Low Energy, Lateral Ankle Injuries in Pediatric and Adolescent Patients: A Systematic Review of Ankle Sprains and Nondisplaced Distal Fibula Fractures

Jennifer J. Beck, Curtis Vandenberg, Aristides I. Cruz, Henry B. Ellis

Research output: Contribution to journalArticlepeer-review

5 Scopus citations


Lateral ankle injuries are one of the most common musculoskeletal injuries sustained by pediatric and adolescent athletes. These injuries can result in significant time lost from competition, affect performance when returning to play, and represent a significant burden on the health care system as a whole. The purpose of this study was to systematically review the literature on the diagnosis, treatment, and prevention of acute lateral ankle injuries and their chronic effects in pediatric and adolescent athletes (younger than 19 y).Methods:This systematic review was conducted according to PRISMA (Preferred Reporting Items for Systematic reviews and Meta-Analysis) guidelines between September and December 2018. PubMed and Google Scholar were systematically searched using the search terms: ("distal fibula fracture" OR "ankle sprain") AND ("youth" OR "pediatric" OR "adolescent"). All authors participated in article review (N=172) for relevance and age restrictions in which 30 met the inclusion criteria.Results:Thirty articles met inclusion criteria [Levels of Evidence I to IV (I: n=4, II: n=16, III: n=9, and IV: n=1)] including distal fibula fracture diagnosis and treatment, and risk factors, prevention, and chronic sequela of lateral ankle injuries in pediatric and adolescent patients.Conclusions:Low-energy, lateral ankle injuries are common in pediatric and adolescent patients, yet underrepresented in the medical literature. There is a lack of high-quality literature on diagnosis, treatment, and outcomes after Salter-Harris I distal fibula fractures. Available literature, however, suggests that there remains over diagnosis and over treatment of presumed Salter-Harris I distal fibula fractures. Adolescent ankle sprains dominate the available literature likely due to the high recurrence rate. Youth athletes and coaches should address risk factors and engage in injury prevention programs to prevent and minimize the effect of acute lateral ankle injuries.Levels of Evidence:Level III - Systematic review.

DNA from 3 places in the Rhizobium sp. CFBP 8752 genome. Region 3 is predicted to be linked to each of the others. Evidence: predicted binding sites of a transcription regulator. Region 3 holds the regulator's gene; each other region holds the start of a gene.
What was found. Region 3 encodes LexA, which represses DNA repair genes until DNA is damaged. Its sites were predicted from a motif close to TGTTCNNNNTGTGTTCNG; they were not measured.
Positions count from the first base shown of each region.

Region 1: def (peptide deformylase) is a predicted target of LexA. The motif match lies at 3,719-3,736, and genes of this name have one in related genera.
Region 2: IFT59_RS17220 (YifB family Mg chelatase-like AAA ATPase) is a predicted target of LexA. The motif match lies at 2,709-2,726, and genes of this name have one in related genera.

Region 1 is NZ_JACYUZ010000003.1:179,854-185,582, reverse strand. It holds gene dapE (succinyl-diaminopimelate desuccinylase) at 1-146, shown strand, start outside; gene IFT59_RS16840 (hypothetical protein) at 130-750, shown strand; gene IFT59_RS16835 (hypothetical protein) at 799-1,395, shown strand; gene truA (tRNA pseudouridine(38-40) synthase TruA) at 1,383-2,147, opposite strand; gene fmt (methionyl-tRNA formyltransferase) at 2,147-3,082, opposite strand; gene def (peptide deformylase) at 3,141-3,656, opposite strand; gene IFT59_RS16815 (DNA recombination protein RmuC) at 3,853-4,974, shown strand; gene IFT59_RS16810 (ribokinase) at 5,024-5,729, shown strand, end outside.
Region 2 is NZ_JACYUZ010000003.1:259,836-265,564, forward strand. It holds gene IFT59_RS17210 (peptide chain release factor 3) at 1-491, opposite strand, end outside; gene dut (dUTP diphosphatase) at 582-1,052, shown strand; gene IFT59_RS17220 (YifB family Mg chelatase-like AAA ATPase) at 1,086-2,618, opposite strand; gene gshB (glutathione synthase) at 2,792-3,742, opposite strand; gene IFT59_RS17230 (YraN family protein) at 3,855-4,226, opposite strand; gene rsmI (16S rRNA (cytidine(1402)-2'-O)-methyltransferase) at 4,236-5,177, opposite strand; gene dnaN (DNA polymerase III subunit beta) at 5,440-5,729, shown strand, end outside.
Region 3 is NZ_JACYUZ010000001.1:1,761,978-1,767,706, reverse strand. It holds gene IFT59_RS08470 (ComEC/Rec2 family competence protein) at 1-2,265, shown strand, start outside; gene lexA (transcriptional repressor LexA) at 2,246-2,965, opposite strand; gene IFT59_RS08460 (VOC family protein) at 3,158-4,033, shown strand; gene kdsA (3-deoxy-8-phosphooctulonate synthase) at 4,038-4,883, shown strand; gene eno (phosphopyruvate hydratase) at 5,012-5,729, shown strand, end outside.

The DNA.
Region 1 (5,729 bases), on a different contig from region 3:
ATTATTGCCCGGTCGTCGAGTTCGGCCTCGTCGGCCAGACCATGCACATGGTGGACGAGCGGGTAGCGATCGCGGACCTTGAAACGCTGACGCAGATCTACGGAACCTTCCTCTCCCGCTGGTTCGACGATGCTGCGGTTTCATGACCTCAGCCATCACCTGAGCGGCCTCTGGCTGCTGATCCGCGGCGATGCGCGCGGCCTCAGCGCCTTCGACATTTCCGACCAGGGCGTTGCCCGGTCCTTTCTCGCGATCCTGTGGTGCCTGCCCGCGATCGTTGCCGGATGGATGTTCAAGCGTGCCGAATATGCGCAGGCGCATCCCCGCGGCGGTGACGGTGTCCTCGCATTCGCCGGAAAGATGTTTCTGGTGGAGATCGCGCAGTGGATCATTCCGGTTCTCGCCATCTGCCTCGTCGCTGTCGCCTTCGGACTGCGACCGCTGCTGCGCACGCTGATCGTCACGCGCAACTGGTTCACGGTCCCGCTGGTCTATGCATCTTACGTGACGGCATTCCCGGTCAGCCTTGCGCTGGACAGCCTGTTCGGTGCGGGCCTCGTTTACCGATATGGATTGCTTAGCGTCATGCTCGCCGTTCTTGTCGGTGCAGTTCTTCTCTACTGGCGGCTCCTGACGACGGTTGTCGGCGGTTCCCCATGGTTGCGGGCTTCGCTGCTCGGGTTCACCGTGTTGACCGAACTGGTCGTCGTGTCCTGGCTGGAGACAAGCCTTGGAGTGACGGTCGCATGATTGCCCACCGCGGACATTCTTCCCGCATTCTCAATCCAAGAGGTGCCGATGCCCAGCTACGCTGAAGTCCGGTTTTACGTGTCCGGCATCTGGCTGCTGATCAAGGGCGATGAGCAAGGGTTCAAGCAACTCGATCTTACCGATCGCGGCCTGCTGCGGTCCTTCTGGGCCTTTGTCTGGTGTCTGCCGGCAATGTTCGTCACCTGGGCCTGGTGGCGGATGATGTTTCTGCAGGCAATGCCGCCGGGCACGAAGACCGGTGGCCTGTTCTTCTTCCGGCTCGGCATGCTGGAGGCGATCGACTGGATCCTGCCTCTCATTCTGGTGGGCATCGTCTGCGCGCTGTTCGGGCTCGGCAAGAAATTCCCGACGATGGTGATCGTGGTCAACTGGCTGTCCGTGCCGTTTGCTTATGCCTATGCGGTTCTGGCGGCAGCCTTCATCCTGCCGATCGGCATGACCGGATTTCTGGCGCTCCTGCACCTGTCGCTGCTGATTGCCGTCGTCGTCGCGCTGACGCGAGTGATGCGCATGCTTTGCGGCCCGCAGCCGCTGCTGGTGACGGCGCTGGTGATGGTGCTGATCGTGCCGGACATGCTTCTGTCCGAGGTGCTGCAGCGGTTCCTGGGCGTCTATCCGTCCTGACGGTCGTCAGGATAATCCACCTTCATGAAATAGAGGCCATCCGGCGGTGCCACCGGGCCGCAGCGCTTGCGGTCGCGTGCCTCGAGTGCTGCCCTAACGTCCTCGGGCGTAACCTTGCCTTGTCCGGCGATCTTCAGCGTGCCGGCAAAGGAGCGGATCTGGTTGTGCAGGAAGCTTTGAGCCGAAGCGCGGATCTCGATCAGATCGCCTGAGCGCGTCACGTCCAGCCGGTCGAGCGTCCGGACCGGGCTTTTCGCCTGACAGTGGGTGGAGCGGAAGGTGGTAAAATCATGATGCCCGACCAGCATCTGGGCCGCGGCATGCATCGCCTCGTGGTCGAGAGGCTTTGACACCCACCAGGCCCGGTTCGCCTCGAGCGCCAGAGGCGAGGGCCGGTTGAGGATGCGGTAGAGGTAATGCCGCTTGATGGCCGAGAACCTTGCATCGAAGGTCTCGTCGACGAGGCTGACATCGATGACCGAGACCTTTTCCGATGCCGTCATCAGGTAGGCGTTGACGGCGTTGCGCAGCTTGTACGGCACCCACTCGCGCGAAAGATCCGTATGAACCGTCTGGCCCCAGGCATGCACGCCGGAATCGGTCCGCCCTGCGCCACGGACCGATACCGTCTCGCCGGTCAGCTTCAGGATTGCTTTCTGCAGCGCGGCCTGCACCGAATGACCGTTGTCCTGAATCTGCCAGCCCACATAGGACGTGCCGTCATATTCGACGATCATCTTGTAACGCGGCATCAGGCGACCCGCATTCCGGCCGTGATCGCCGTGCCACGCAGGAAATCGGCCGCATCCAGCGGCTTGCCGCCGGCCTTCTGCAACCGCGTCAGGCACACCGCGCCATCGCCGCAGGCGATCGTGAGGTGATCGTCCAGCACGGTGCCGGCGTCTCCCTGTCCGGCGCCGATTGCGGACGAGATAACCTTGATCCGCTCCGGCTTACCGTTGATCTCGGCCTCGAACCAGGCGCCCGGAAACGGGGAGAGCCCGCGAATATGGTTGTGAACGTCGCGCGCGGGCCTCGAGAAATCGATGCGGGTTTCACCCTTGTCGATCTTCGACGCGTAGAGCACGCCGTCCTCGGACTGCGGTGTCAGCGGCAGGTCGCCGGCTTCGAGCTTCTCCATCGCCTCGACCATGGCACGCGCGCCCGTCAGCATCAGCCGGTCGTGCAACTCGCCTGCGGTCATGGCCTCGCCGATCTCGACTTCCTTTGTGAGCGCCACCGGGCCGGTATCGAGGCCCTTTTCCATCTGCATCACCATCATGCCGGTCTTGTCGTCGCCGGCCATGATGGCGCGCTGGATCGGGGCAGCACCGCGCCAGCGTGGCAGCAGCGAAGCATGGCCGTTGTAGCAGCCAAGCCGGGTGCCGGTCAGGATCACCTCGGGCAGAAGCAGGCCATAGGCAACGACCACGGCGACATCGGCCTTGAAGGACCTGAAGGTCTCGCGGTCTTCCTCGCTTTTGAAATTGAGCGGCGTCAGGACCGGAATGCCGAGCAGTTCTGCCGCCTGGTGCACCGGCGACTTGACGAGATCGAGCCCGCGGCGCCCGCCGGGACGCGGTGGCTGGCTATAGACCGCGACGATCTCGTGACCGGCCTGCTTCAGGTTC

Original languageEnglish (US)
Pages (from-to)283-287
Number of pages5
JournalJournal of Pediatric Orthopaedics
Issue number6
StatePublished - Jul 1 2020


  • ankle sprains
  • distal fibula fractures
  • lateral ankle injuries
  • pediatrics
  • systematic review

ASJC Scopus subject areas

  • Pediatrics, Perinatology, and Child Health
  • Orthopedics and Sports Medicine


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